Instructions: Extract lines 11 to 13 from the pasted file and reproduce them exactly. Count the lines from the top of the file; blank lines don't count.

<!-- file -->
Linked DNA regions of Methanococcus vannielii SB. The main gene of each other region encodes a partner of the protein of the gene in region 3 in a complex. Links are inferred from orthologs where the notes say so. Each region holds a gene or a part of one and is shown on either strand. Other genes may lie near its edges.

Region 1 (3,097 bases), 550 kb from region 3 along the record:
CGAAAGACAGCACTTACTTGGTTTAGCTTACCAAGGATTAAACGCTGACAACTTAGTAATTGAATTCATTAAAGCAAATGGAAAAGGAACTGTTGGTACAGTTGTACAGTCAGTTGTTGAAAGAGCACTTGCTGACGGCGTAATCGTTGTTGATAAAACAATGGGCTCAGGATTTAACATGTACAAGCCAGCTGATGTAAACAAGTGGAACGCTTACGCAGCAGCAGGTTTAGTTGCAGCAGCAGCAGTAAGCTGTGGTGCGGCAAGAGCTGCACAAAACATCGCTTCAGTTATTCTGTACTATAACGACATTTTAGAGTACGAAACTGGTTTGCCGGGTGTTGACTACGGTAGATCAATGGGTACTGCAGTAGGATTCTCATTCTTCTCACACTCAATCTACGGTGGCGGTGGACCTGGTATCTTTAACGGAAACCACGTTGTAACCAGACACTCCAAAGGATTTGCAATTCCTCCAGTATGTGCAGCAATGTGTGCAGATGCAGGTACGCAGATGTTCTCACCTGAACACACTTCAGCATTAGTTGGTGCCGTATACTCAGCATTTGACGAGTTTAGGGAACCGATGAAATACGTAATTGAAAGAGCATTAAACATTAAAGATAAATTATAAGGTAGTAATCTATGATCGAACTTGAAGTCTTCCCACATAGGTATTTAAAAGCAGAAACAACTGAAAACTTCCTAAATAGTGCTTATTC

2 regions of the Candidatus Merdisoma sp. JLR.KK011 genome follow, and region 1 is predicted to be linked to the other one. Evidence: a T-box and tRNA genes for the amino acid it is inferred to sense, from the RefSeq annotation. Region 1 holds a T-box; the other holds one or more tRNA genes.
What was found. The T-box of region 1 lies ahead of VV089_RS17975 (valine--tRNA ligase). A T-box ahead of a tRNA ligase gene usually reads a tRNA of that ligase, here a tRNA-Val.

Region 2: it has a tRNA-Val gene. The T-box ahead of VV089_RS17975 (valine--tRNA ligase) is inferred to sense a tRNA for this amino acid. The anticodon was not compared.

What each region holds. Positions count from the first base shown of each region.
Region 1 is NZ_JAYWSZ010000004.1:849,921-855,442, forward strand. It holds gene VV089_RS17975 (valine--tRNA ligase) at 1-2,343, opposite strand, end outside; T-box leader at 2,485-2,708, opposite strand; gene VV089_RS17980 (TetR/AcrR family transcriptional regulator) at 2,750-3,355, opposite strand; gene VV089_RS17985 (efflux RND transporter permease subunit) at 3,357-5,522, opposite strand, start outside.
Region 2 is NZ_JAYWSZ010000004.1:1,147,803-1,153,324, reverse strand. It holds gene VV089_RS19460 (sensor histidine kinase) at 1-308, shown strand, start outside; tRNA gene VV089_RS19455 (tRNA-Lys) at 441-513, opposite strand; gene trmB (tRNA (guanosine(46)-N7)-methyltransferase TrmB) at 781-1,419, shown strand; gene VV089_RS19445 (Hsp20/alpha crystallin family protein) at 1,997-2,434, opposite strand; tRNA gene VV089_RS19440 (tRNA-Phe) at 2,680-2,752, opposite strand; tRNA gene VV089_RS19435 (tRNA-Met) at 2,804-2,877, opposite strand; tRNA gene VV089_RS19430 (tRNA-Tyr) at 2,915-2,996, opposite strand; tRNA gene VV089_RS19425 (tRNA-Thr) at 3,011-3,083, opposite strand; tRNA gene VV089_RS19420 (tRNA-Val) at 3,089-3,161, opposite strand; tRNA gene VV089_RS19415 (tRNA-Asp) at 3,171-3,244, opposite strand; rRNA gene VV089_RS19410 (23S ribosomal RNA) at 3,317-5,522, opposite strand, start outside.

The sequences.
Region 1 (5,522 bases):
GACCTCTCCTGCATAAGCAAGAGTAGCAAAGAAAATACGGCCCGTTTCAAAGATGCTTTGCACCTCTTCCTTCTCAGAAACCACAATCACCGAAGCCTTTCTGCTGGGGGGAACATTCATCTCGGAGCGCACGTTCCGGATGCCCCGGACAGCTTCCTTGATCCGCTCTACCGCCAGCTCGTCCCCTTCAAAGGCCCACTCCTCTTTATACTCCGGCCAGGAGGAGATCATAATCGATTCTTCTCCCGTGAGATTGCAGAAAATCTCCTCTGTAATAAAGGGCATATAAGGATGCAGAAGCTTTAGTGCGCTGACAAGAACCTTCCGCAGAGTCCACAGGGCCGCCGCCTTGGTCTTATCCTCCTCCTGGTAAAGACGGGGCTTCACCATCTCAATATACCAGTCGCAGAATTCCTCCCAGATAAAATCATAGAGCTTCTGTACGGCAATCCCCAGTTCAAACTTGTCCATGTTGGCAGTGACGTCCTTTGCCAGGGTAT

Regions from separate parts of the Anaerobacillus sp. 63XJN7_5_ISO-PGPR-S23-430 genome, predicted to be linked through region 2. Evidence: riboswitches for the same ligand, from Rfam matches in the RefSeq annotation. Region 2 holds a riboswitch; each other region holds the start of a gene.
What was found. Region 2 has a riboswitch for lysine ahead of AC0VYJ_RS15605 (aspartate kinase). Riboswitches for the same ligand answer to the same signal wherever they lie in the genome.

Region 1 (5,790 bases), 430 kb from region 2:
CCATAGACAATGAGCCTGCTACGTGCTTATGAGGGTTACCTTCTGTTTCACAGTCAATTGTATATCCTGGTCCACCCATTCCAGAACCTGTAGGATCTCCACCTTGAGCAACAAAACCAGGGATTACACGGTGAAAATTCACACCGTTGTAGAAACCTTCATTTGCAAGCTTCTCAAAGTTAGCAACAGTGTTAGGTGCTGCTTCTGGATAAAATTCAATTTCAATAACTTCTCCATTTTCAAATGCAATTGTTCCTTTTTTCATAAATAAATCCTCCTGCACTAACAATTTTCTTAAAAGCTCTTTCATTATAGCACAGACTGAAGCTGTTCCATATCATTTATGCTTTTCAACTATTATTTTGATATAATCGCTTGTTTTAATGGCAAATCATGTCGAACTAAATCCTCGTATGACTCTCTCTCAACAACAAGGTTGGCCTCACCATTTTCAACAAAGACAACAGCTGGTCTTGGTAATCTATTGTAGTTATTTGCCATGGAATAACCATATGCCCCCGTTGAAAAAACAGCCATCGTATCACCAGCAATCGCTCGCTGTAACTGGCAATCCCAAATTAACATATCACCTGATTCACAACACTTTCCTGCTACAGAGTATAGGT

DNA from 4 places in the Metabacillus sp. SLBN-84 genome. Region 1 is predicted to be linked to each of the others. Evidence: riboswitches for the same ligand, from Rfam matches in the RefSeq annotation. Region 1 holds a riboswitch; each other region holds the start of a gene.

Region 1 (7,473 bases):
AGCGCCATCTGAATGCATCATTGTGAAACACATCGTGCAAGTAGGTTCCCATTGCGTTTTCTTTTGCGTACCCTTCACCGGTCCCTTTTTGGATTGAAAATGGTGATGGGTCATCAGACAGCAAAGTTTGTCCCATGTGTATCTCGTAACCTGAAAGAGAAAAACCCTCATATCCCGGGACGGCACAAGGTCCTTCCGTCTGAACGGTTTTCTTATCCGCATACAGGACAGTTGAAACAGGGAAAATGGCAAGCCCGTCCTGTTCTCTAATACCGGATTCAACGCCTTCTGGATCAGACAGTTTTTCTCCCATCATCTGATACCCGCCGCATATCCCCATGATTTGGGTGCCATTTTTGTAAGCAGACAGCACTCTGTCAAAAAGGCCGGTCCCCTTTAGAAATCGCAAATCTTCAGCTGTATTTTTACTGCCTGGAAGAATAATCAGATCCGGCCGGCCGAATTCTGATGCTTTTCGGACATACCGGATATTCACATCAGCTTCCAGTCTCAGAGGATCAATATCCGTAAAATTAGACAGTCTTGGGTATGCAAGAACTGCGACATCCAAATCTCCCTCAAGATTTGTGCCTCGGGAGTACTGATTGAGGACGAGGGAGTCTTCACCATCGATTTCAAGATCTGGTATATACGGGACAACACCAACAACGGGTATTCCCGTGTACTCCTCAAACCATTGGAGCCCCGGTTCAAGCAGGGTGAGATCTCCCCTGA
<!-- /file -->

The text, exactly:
Region 1 (5,522 bases):
GACCTCTCCTGCATAAGCAAGAGTAGCAAAGAAAATACGGCCCGTTTCAAAGATGCTTTGCACCTCTTCCTTCTCAGAAACCACAATCACCGAAGCCTTTCTGCTGGGGGGAACATTCATCTCGGAGCGCACGTTCCGGATGCCCCGGACAGCTTCCTTGATCCGCTCTACCGCCAGCTCGTCCCCTTCAAAGGCCCACTCCTCTTTATACTCCGGCCAGGAGGAGATCATAATCGATTCTTCTCCCGTGAGATTGCAGAAAATCTCCTCTGTAATAAAGGGCATATAAGGATGCAGAAGCTTTAGTGCGCTGACAAGAACCTTCCGCAGAGTCCACAGGGCCGCCGCCTTGGTCTTATCCTCCTCCTGGTAAAGACGGGGCTTCACCATCTCAATATACCAGTCGCAGAATTCCTCCCAGATAAAATCATAGAGCTTCTGTACGGCAATCCCCAGTTCAAACTTGTCCATGTTGGCAGTGACGTCCTTTGCCAGGGTAT

Regions from separate parts of the Anaerobacillus sp. 63XJN7_5_ISO-PGPR-S23-430 genome, predicted to be linked through region 2. Evidence: riboswitches for the same ligand, from Rfam matches in the RefSeq annotation. Region 2 holds a riboswitch; each other region holds the start of a gene.